Were There Ever Dutch Vikings?


The Vikings, as expert travelers and navigators, explored much of Europe and found enough wealth to sustain themselves along the way. Their raids and settlements covered most of the North Sea’s coast, but some of their settlements, such as those in the Frankish Kingdom of Frisia, did not last long. 

There were Dutch Vikings. Danish Vikings ruled most of the northern coast of Frisia, part of the area now known as the Netherlands, for approximately 37 years. 

On their raids, a group of Danish Vikings made settlements in Frisia, a Frankish kingdom that would later become the northernmost part of the Netherlands. These Vikings, led by the Haraldsson family, exploited the Frankish Empire until they were slaughtered and ousted by the Frisian natives near the end of the 9th century. 

Viking woman
Did the Vikings raid the Netherlands? See below

Did the Vikings Raid the Netherlands?

In 810 A.D., just at the beginning of the Viking Age, the Vikings began raiding the coast of the North Sea, plundering monasteries and smaller villages. [1] There, they came across the Frankish country of Frisia, which would later comprise a significant part of the Netherlands. 

The Vikings raided the Netherlands during the 9th century A.D., although the region was then known as Frisia. The region fell under Viking threats between 810 and 882 A.D. and suffered significant losses from raiding. However, by the 11th century, Vikings had lost interest in the area. 

Frisia came under Frankish rule in 734 A.D., and it quickly became a significant trading hub for the Frankish empire. However, its importance made it a target for Viking raiders seeking wealth.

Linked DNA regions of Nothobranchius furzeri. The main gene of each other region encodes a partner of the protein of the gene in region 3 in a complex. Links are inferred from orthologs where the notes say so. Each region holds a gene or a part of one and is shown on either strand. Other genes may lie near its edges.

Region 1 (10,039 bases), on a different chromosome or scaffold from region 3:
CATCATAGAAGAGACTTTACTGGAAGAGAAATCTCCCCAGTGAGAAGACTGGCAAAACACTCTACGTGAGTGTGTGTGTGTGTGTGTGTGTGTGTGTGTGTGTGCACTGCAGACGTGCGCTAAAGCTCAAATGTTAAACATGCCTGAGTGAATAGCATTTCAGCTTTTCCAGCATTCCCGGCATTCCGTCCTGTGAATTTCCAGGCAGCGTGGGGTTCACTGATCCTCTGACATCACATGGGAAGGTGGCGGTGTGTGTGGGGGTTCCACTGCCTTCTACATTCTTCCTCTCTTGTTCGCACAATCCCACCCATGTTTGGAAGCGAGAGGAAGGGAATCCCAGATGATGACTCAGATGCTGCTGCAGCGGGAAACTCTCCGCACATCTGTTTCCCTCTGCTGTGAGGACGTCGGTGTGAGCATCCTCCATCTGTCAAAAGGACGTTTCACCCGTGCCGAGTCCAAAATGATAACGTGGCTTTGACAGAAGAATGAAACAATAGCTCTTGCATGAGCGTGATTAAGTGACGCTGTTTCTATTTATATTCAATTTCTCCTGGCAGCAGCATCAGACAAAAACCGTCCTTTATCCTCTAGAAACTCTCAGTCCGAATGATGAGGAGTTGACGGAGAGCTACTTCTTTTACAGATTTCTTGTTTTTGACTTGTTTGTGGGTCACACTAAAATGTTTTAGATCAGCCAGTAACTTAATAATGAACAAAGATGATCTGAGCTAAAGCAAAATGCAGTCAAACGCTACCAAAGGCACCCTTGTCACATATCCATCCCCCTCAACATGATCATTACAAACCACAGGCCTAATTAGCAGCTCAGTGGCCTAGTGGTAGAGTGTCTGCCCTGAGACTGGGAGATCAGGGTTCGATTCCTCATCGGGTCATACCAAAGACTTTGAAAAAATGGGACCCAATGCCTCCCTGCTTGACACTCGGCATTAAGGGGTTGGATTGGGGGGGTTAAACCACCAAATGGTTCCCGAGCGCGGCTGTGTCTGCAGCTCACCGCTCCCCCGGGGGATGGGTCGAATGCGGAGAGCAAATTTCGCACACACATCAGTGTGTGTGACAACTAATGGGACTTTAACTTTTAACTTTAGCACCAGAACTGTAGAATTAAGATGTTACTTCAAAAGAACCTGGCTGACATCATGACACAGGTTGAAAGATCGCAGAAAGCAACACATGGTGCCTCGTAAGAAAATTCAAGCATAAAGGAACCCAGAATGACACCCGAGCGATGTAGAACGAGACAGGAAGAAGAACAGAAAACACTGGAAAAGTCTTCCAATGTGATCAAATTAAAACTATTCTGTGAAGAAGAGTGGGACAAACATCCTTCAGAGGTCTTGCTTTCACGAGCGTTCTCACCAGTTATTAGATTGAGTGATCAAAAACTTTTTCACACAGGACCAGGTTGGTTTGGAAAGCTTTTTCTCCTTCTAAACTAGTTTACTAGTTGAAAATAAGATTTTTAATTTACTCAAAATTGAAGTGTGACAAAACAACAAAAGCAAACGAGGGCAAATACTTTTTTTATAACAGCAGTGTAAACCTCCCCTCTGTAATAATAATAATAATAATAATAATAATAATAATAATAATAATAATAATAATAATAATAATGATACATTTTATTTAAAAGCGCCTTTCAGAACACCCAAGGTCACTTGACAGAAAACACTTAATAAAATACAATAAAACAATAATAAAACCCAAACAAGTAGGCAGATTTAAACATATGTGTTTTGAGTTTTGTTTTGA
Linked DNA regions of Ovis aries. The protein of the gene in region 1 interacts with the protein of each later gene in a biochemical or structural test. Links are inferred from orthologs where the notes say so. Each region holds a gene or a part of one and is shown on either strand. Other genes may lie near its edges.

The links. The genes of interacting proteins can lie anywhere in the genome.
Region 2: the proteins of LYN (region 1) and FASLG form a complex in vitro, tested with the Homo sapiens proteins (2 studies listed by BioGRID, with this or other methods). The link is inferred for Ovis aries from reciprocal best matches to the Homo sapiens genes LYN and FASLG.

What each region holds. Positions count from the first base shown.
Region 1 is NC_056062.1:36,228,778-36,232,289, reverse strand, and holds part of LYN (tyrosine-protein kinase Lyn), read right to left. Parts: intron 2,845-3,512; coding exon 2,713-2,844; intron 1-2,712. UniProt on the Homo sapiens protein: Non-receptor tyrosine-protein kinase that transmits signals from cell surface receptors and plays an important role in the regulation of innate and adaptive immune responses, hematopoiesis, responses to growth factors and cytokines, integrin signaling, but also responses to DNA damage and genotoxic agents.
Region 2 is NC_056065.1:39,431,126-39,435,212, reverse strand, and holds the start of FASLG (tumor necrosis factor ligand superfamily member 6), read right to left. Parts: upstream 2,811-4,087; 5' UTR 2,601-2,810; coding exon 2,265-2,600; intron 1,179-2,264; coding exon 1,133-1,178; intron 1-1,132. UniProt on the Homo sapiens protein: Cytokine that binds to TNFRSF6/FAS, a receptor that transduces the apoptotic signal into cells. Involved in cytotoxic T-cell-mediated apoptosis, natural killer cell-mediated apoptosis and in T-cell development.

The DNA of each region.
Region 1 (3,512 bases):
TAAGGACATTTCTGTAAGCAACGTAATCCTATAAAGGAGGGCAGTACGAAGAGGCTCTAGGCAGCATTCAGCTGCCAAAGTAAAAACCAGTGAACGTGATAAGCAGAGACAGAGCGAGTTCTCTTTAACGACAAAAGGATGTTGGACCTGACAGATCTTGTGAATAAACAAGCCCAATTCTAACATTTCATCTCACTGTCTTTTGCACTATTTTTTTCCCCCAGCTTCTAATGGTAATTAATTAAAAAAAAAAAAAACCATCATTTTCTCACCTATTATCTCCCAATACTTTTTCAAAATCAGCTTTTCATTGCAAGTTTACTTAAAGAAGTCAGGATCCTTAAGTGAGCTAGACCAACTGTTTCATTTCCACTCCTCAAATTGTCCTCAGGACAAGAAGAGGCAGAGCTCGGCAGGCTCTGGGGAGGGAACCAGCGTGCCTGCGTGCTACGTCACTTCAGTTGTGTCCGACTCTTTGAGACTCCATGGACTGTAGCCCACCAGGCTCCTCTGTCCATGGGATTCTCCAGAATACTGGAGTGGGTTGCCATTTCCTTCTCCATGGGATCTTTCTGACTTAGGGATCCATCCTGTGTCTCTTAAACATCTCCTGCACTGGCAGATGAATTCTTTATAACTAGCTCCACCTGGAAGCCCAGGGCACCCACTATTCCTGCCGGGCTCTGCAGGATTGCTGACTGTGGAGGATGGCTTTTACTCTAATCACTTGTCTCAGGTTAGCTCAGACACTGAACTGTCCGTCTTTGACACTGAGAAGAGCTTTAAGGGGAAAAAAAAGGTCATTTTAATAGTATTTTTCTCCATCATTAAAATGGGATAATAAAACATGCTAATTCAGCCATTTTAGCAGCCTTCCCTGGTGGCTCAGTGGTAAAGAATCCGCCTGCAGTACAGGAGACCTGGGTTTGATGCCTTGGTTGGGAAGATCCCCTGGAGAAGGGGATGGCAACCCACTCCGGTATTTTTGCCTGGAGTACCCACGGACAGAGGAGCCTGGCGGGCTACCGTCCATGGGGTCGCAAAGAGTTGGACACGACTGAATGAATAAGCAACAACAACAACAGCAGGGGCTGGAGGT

Threats and raiding increased as Frisia fell under inheritance struggles and civil wars, leaving the land practically defenseless by the 810s when Danish Vikings began to launch raids on parts of the Frisian coastline. 

These raiders razed several critical cities in Frisia, kidnapped locals, destroyed a central Frankish Mint, and took many monasteries, subduing the kingdom of Frisia into an economically and politically vulnerable position. 

Viking raids and invasions continued into 1024 A.D., leaving the area as it developed and declared independence. 

Viking men
Did the Vikings establish settlements in the Netherlands? See below

Did the Vikings Establish Settlements in the Netherlands?

The Vikings established settlements in the Netherlands, known as Frisia, in the middle of the 9th century A.D.. Frisia was part of the Frankish territories, but following the Danish Viking raids of the 850s, parts of the land came under Rorik Haraldsson of Dorestad. 

Scholars still debate how Danish Vikings came to control parts of the Netherlands, but all Historical accounts point to the efforts of Rorick Hartaldsson of Dorestad, a Danish Viking. 

Rorik Haraldsson’s family, part of the Danish Viking Royalty, fell into disgrace during the early 800s A.D., and they were exiled from Denmark. [2] They traveled to the islands off the coast of Frisia and later gained the assistance of Frankish Emperor Louis the Pious in regaining parts of Denmark. 

However, when Rorik’s Uncle Harald was baptized in 826 A.D., the Danish Vikings permanently ousted them from their homeland. Louis granted Rorik’s family refuge in Frisia, where they gained several estates under the Emperor.